US Diplomatic Special Envoy Names Ghana And Uganda As Threats To LGBTQ People
Photo Credit: YASUYOSHI CHIBA/

Photo Credit: YASUYOSHI CHIBA/

US Diplomatic Special Envoy Names Ghana And Uganda As Threats To LGBTQ People

Africa , LGBTQ , Ghana , Uganda , news
Brunno Braga
Brunno Braga Jul 15, 2021

According to newly appointed US Diplomatic Special Envoy for LGBTQI Rights, Jessica Stern, Ghana and Uganda— among others countries— pose a threat to the human rights of LGBTQ people.

During a press conference held on July 1, Stern said that she has been monitoring foreign government threats to LGBTQ people, such as the recent mass arrests in African countries such as Ghana and Uganda.

In May, Ugandan police arrested 44 people during a party to celebrate the engagement of a gay couple held at an LGBTQ shelter in Kampala, claiming that they had intervened over health and safety violations, France 24 reported. Videos of the arrest, which circulated widely on social media, outed some attendees, who had been in the closet. In Uganda, homosexuality is banned and severely punishable by law.

In the same month, Ghanaian police detained 21 people they suspected of promoting an LGBT+ agenda at an unlawful assembly in the southeastern city of Ho. As Reuters reported, the 16 women and five men were arrested at a hotel for nurses and midwives. Local police alleged they had gathered to advocate LGBT+ activities with books and flyers with titles including, “Coming Out” and “All About Trans.”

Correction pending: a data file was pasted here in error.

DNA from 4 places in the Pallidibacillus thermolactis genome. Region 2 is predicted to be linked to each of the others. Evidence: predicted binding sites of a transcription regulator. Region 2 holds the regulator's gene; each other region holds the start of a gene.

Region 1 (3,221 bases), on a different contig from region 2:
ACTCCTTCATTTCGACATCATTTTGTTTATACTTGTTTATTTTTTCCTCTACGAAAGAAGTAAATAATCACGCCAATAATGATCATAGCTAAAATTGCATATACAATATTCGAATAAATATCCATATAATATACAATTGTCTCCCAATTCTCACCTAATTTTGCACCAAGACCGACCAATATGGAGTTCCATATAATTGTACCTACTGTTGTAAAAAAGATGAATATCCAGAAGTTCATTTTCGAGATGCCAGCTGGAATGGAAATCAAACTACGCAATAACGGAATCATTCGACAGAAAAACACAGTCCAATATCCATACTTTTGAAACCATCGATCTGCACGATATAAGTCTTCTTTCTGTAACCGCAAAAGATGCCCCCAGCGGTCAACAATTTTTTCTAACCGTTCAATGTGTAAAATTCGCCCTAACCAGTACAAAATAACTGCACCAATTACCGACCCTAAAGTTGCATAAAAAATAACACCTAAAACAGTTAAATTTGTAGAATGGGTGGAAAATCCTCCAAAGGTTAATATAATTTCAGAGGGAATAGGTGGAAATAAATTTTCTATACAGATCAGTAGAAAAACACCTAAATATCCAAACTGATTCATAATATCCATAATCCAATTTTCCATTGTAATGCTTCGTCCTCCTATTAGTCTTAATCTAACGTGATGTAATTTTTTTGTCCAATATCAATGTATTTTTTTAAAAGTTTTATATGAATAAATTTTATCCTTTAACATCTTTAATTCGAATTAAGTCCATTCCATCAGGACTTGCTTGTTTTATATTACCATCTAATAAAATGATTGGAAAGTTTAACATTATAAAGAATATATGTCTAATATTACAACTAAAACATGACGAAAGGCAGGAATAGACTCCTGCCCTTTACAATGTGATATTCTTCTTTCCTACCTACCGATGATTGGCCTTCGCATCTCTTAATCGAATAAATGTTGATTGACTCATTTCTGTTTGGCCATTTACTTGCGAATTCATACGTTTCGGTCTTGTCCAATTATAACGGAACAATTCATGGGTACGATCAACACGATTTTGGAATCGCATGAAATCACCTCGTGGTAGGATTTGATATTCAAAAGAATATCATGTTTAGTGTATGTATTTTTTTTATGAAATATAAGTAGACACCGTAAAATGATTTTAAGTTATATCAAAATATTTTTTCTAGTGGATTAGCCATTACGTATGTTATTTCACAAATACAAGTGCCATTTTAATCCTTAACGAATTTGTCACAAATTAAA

“We all have work to do to ensure we are free from discrimination and violence. … We’re all in this together,” said Stern during the press conference.

For her, religion played a role in the slow acceptance and respect for the Rights of LGBTQ people in some African countries. However, she said that despite the presence of these challenges, she believed with time, many would come to understand and respect their rights.

Despite mentioning the two African countries as threats, she emphasized optimistic views about the advancement of LGBTQ human rights in the continent.

“I don’t think there’s a country or region that’s all good or all bad. When you look around the world, you see progress and danger simultaneously,” she said.

She recalled that South Africa has legalized same-sex marriages. According to Stern, this is a sign of hope.

“There’s no doubt it’s a slower journey for LGBTQ rights in any place where conservative religions play a dominant role, but progress is happening.”

She also cited Nigeria as a growing sign of progress in the continent, stating that a recent poll showed that 25% of the public opposes discrimination against LGBTQ people.

“This was a substantial increase from previous years.”

Stern’s statements were made in accordance with President Joe Biden’s administration agenda related to the fight against homophobia worldwide. As NBC reported in Feb. 2021, President Biden signed a foreign policy memo putting the U.S. at ‘the forefront’ of global LGBTQ rights. The president called on embassies and agencies “to lead by the power of our example.”